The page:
[To make] of each individual member of the army a soldier who, in character, capability, and knowledge, is self-reliant, self-confident, dedicated, and joyful in taking responsibility [verantwortungsfreudig] as a man and a soldier. — Gen. Hans von Seeckt
MacGregor Knox, Williamson Murray, ed., The dynamics of military revolution, 1300-2050
For [the left] there is only the state and the individual, nothing in between. No family to rely on, no friend to depend on, no community to call on. No neighbourhood to grow in, no faith to share in, no charities to work in. No-one but the Minister, nowhere but Whitehall, no such thing as society - just them, and their laws, and their rules, and their arrogance.
David Cameron, Conference Speech 2008
Imagining that all order is the result of design, socialists
conclude that order must be improvable by better design of some superior mind.
F.A. Hayek, The Fatal Conceit
[Every] sacrifice is an act of impurity that pays for a prior act of greater impurity... without its participants having to suffer the full consequences incurred by its predecessor. The punishment is commuted in a process that strangely combines and finesses the deep contradiction between justice and mercy.
Frederick Turner, Beauty: The Value of Values
[The Axial Age] highlights the conception of a responsible self... [that] promise[s] man for the first time that he can understand the fundamental structure of reality and through salvation participate actively in it.
Robert N Bellah, "Religious Evolution", American Sociological Review, Vol. 29, No. 3.
But the only religions that have survived are those which support property and the family.
Thus the outlook for communism, which is both anti-property and anti-family, (and also anti-religion), is not promising.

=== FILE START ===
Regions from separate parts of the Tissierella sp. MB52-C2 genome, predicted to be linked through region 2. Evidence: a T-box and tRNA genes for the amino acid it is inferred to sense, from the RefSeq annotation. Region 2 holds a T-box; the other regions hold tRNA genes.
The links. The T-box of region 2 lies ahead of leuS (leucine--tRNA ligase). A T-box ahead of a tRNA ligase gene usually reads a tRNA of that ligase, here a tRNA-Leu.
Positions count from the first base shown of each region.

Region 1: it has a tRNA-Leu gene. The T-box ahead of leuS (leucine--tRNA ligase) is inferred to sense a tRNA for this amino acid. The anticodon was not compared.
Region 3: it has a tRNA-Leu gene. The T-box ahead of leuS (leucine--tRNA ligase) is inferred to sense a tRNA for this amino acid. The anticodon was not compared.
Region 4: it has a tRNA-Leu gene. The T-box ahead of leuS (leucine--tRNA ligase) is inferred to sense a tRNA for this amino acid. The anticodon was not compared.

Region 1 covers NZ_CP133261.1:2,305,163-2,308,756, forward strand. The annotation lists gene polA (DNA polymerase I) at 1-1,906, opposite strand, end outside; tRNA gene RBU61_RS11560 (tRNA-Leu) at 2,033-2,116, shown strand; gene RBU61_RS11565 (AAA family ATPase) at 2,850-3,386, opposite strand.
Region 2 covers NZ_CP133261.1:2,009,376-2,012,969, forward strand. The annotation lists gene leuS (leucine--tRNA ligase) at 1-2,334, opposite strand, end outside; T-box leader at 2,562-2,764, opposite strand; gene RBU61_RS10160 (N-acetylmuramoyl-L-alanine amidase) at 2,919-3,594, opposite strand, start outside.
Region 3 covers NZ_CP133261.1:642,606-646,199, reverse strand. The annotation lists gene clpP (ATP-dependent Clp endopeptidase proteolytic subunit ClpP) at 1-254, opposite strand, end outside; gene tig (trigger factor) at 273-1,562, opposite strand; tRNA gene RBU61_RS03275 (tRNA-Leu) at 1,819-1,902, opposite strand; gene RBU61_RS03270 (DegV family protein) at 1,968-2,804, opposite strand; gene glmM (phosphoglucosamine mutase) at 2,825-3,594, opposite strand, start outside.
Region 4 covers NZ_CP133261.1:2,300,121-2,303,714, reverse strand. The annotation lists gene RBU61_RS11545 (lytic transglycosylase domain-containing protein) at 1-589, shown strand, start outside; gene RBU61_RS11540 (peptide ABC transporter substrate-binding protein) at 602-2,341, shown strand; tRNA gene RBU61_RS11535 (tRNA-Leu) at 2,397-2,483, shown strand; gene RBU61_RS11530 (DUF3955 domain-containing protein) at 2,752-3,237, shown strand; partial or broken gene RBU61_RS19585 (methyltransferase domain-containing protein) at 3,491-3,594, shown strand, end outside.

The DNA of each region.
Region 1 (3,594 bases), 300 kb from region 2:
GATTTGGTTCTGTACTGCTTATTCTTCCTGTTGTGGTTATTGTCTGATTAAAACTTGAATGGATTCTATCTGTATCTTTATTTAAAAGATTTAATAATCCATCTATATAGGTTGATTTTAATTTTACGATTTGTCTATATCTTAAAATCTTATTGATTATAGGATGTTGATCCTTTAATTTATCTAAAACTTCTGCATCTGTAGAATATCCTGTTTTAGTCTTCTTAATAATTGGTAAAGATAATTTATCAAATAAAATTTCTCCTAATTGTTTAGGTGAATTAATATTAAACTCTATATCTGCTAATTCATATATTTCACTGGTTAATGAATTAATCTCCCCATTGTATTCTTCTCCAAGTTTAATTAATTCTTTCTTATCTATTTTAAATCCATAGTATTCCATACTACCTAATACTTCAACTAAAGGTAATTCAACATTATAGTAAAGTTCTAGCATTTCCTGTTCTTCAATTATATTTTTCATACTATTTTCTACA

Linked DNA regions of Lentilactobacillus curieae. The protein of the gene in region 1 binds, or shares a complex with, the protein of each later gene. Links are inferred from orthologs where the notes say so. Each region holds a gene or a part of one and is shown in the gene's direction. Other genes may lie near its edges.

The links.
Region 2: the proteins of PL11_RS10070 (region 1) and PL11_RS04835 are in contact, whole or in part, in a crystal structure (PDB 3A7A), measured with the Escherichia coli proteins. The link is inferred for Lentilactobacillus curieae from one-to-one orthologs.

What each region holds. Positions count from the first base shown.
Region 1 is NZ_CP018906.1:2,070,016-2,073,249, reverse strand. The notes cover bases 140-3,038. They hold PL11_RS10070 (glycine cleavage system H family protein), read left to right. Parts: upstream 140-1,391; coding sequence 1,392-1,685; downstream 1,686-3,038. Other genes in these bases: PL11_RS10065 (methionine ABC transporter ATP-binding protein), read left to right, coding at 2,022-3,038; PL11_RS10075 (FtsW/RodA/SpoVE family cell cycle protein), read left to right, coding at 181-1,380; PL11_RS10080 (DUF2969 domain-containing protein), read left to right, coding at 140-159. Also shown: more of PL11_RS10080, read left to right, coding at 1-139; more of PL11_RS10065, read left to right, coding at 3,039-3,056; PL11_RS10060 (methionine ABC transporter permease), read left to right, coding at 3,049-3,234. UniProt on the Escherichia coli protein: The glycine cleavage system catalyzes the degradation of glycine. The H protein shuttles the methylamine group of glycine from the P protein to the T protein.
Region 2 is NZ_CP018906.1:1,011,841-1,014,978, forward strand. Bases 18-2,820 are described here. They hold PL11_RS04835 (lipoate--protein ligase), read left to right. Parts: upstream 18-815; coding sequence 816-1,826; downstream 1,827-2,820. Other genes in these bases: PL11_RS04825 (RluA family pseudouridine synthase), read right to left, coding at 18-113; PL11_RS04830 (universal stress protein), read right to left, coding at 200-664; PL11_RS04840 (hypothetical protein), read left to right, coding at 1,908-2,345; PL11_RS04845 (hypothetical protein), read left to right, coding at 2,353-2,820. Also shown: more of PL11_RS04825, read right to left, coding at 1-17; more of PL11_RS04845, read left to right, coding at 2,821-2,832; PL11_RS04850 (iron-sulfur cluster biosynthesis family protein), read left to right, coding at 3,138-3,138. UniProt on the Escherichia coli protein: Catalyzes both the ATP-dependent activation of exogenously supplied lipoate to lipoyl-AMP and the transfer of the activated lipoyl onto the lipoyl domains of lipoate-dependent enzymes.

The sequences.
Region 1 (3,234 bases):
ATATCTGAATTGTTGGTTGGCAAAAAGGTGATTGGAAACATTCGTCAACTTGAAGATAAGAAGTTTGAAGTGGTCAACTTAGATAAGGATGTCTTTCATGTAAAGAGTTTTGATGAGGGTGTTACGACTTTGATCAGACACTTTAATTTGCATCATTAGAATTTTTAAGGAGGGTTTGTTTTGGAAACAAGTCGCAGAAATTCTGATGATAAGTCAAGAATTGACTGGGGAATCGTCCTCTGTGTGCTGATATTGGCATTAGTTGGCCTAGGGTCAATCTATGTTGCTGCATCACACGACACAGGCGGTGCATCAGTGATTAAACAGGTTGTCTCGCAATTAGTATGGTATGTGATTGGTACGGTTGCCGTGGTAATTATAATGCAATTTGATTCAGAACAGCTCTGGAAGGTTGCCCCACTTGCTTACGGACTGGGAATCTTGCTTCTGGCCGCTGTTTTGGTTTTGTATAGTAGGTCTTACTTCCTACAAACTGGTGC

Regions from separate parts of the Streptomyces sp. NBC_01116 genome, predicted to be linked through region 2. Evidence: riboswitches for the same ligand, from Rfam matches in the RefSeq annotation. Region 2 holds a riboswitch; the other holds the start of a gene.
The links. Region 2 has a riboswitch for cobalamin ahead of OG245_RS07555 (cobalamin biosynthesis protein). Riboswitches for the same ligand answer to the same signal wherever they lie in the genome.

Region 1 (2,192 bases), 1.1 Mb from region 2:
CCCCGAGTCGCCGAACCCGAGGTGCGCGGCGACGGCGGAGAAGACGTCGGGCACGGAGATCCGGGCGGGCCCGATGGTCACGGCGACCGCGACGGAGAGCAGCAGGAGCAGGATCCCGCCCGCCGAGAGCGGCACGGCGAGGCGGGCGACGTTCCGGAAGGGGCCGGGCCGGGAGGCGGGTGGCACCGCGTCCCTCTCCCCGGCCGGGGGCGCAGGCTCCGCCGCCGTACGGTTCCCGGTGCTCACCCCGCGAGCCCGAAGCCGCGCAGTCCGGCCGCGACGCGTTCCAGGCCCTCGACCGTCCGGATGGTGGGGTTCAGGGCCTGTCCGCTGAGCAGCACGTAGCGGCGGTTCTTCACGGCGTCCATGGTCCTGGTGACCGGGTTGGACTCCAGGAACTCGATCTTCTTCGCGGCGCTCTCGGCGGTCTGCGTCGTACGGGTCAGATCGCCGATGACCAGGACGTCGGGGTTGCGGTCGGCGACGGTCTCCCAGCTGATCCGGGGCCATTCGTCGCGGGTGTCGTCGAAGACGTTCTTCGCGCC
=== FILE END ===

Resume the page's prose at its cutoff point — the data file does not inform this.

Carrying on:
F.A. Hayek, The Fatal Conceit
[T]he way to achieve a system of determining admission to the public schools on a nonracial basis,
Brown II, 349 U. S., at 300–301, is to stop assigning students on a racial basis. The way to stop
discrimination on the basis of race is to stop discriminating on the basis of race.
Roberts, C.J., Parents Involved in Community Schools vs. Seattle School District
A writer who says that there are no truths, or that all truth is merely relative, is asking you not to believe him. So dont.
Roger Scruton, Modern Philosophy
Paul Dirac: When I was talking with Lemaître about [the expanding universe] and feeling stimulated
by the grandeur of the picture that he has given us, I told him that
I thought cosmology was the branch of science that lies closest to religion.
However [Georges] Lemaître [Catholic priest, physicist, and
inventor of the Big Bang Theory] did not agree with me. After thinking it over he
suggested psychology as lying closest to religion.
John Farrell, The Creation Myth
Within Pentecostalism the injurious hierarchies of the wider world are abrogated and replaced by a single hierarchy of faith, grace, and the empowerments of the spirit... where groups gather on rafts to take them through the turbulence of the great journey from extensive rural networks to the mega-city and the nuclear family...
David Martin, On Secularization